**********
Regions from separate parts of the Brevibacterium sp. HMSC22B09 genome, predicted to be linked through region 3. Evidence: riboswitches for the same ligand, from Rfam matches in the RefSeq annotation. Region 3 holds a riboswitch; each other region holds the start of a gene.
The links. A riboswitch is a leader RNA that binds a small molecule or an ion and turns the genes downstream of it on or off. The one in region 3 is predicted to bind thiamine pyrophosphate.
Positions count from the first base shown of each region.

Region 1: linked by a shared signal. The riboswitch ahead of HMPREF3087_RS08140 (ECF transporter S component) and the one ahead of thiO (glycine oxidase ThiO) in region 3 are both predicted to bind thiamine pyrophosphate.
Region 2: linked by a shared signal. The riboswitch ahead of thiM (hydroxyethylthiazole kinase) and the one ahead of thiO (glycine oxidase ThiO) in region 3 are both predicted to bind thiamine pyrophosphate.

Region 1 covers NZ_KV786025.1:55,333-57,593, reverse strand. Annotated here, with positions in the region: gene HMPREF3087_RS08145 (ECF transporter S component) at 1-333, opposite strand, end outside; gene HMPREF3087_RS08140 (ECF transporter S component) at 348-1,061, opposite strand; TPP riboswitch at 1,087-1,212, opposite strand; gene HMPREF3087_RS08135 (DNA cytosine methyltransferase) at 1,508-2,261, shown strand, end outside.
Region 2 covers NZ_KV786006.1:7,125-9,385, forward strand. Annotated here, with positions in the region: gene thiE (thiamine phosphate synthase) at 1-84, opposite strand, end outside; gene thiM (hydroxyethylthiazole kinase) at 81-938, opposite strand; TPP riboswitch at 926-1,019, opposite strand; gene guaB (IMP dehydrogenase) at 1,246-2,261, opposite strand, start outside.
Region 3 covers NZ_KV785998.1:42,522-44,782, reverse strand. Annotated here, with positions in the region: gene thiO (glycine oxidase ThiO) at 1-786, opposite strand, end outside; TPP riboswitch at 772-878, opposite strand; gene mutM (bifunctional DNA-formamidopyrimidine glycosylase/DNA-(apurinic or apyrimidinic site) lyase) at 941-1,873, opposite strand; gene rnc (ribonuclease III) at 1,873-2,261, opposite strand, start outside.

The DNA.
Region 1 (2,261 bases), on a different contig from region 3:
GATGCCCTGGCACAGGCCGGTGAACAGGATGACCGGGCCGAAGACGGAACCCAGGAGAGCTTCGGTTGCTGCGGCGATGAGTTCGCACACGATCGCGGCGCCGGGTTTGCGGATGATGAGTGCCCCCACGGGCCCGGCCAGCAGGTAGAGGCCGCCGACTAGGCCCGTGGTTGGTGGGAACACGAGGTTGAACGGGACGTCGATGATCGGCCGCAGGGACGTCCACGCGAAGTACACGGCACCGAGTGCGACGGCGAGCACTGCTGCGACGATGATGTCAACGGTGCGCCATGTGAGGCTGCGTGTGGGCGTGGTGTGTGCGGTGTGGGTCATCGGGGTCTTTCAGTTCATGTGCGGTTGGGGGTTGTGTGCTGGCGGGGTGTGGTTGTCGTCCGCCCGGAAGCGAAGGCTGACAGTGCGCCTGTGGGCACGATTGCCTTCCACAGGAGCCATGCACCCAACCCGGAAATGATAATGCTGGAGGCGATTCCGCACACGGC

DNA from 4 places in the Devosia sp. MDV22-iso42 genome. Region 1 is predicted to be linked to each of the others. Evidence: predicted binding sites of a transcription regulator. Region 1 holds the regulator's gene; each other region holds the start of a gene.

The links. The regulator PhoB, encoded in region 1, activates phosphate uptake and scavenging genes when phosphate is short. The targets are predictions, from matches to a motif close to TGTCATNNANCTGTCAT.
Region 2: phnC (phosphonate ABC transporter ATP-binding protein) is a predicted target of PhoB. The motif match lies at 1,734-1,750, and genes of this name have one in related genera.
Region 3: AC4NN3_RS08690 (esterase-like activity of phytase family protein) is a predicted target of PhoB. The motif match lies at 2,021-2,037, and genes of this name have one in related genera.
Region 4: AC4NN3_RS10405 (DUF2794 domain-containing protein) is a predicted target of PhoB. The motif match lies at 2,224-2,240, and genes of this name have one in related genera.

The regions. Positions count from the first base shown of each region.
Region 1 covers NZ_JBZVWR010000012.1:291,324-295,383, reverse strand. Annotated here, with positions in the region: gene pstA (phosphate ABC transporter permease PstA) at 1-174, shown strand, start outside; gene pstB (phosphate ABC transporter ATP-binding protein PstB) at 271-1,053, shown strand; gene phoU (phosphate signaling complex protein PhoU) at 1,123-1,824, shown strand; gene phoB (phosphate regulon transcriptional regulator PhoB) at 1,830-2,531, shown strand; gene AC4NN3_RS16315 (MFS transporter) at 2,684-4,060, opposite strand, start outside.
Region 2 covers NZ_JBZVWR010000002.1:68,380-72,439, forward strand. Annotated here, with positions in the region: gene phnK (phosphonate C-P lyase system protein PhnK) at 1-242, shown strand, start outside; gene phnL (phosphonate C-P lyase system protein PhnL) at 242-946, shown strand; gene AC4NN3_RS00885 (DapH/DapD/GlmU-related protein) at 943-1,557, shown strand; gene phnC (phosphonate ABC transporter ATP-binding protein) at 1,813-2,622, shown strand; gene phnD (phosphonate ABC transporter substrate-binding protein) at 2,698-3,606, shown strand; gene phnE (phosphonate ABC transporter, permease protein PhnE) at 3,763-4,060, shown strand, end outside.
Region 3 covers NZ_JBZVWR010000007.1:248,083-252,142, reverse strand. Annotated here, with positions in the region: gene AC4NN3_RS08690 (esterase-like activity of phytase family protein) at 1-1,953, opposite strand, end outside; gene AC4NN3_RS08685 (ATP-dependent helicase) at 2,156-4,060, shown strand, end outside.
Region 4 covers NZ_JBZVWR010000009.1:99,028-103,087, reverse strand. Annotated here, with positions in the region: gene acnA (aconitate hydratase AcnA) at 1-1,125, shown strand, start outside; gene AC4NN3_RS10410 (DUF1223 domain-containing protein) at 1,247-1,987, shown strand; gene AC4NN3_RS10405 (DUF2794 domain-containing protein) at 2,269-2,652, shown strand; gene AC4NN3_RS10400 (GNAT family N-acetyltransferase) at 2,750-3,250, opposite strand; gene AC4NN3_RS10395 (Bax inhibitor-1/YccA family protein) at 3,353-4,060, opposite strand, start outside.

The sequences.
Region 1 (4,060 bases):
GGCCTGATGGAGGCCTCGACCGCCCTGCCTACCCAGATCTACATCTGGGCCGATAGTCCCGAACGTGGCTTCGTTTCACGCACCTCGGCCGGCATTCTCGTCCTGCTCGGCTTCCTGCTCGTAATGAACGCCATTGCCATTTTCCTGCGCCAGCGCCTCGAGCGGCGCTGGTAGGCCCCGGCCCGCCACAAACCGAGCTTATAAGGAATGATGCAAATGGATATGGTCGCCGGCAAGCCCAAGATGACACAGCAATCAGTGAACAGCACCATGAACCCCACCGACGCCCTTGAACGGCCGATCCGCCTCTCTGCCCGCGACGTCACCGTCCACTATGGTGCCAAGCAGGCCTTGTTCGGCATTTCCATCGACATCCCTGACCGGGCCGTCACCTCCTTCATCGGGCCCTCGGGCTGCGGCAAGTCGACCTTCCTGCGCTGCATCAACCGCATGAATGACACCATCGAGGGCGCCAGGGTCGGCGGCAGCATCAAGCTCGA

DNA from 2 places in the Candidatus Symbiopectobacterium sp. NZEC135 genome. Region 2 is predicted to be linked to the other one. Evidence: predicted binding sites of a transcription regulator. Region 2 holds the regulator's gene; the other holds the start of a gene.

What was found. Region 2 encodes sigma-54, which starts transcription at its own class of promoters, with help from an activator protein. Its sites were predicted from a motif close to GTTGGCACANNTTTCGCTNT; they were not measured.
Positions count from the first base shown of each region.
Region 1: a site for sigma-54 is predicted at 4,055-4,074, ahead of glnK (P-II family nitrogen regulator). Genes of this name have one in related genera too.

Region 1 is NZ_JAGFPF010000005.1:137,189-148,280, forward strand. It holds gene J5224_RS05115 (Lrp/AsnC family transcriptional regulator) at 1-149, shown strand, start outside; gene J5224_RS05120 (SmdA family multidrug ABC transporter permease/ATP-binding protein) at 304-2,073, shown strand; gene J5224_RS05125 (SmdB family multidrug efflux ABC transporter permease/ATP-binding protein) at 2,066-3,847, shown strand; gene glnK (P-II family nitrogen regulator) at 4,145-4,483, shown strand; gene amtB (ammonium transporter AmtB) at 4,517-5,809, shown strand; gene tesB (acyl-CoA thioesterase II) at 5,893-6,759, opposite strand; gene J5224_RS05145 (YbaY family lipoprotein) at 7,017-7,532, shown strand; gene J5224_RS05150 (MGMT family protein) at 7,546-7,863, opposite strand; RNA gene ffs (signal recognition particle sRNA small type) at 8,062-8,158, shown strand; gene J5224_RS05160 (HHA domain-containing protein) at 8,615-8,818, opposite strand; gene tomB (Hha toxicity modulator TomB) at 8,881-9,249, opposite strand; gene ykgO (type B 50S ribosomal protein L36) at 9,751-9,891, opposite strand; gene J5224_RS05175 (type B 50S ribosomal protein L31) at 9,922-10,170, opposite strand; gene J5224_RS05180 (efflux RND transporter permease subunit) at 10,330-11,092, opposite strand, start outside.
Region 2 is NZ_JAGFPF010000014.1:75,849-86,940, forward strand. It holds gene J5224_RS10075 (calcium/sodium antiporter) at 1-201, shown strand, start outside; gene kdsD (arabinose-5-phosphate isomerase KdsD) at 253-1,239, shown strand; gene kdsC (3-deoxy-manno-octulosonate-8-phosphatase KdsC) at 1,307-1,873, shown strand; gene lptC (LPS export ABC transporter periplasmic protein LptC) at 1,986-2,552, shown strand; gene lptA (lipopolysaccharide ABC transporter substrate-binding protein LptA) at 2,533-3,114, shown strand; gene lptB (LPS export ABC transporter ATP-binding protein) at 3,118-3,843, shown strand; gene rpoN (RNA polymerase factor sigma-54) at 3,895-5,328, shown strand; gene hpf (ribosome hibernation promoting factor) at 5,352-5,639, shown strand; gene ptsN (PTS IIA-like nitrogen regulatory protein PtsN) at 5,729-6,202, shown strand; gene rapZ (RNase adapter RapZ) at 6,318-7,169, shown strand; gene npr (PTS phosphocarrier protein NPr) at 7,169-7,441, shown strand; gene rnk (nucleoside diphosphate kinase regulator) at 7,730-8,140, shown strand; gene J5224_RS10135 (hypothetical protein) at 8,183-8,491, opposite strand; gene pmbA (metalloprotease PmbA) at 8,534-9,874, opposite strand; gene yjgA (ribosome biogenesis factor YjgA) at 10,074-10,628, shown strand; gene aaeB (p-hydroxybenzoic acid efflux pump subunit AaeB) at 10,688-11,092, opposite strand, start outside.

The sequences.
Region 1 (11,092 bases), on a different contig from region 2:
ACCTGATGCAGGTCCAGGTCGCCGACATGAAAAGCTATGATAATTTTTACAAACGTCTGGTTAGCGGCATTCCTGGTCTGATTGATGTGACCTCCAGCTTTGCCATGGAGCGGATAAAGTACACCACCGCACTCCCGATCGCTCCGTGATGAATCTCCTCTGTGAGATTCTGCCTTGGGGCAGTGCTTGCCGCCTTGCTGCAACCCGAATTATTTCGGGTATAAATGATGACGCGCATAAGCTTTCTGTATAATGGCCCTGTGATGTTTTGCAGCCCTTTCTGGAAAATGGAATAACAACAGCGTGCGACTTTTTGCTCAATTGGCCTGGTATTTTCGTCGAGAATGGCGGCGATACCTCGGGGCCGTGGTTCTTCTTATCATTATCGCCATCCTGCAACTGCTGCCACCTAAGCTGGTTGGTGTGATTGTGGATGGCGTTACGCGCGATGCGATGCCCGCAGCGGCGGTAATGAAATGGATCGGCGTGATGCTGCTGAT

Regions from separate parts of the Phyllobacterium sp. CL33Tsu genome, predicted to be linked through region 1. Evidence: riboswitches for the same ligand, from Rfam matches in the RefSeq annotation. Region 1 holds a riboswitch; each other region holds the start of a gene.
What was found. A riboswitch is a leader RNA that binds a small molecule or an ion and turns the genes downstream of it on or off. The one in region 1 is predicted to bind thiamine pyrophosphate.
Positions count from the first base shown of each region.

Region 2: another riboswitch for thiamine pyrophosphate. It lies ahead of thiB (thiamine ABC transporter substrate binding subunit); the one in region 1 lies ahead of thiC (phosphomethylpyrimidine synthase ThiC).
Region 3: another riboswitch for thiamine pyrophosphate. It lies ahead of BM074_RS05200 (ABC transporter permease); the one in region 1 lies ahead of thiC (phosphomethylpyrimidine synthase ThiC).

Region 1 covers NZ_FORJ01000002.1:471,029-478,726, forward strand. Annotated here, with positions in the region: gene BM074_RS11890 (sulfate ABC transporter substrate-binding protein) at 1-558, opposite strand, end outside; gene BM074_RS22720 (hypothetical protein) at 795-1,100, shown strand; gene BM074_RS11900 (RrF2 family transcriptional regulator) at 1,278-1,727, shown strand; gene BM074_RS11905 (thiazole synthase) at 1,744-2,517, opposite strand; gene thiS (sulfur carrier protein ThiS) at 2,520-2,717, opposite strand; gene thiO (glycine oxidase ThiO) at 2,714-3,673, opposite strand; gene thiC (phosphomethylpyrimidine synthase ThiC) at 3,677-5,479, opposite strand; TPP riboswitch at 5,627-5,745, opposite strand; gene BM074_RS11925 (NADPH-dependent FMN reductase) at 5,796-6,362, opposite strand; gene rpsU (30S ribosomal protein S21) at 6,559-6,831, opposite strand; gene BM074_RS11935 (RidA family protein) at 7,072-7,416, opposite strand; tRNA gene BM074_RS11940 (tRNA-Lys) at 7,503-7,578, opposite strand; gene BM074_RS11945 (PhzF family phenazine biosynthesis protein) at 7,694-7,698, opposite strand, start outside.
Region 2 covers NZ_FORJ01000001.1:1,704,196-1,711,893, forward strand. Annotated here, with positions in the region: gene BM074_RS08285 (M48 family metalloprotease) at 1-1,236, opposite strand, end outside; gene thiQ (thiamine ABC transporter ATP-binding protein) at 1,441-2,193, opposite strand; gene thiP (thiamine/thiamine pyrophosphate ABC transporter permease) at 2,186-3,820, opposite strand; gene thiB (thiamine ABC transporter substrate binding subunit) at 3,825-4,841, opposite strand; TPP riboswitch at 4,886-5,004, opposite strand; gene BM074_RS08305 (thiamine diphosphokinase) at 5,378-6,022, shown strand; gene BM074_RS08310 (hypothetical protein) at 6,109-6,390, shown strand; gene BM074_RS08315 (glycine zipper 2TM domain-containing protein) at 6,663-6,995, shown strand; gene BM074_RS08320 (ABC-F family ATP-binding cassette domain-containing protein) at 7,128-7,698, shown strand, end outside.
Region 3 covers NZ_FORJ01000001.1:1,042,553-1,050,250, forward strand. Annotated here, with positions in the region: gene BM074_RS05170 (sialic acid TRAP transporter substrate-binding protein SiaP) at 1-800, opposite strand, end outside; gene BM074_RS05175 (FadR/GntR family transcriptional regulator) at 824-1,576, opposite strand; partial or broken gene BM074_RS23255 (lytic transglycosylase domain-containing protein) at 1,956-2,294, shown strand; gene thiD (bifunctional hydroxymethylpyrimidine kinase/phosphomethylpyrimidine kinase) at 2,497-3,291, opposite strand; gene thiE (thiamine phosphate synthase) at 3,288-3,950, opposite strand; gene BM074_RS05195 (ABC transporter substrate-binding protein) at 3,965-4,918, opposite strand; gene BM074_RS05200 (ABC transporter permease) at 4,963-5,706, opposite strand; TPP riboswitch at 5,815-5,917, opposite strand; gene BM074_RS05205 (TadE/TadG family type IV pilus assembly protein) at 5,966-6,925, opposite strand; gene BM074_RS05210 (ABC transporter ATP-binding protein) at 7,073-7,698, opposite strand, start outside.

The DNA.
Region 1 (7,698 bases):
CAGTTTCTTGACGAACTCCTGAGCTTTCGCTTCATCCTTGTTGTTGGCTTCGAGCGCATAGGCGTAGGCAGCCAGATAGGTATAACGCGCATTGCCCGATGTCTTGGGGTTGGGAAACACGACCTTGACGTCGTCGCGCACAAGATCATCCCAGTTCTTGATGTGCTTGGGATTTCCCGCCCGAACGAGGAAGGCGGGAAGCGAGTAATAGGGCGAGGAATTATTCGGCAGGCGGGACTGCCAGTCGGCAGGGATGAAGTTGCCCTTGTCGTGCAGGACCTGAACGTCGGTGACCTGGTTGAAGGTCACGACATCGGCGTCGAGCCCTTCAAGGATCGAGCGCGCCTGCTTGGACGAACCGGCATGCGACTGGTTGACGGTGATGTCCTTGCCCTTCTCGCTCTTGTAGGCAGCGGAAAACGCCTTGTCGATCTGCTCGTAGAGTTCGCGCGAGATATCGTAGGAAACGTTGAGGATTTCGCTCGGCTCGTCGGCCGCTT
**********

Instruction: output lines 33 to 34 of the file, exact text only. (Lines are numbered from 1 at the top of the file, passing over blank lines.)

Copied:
ACCTGATGCAGGTCCAGGTCGCCGACATGAAAAGCTATGATAATTTTTACAAACGTCTGGTTAGCGGCATTCCTGGTCTGATTGATGTGACCTCCAGCTTTGCCATGGAGCGGATAAAGTACACCACCGCACTCCCGATCGCTCCGTGATGAATCTCCTCTGTGAGATTCTGCCTTGGGGCAGTGCTTGCCGCCTTGCTGCAACCCGAATTATTTCGGGTATAAATGATGACGCGCATAAGCTTTCTGTATAATGGCCCTGTGATGTTTTGCAGCCCTTTCTGGAAAATGGAATAACAACAGCGTGCGACTTTTTGCTCAATTGGCCTGGTATTTTCGTCGAGAATGGCGGCGATACCTCGGGGCCGTGGTTCTTCTTATCATTATCGCCATCCTGCAACTGCTGCCACCTAAGCTGGTTGGTGTGATTGTGGATGGCGTTACGCGCGATGCGATGCCCGCAGCGGCGGTAATGAAATGGATCGGCGTGATGCTGCTGAT

Regions from separate parts of the Phyllobacterium sp. CL33Tsu genome, predicted to be linked through region 1. Evidence: riboswitches for the same ligand, from Rfam matches in the RefSeq annotation. Region 1 holds a riboswitch; each other region holds the start of a gene.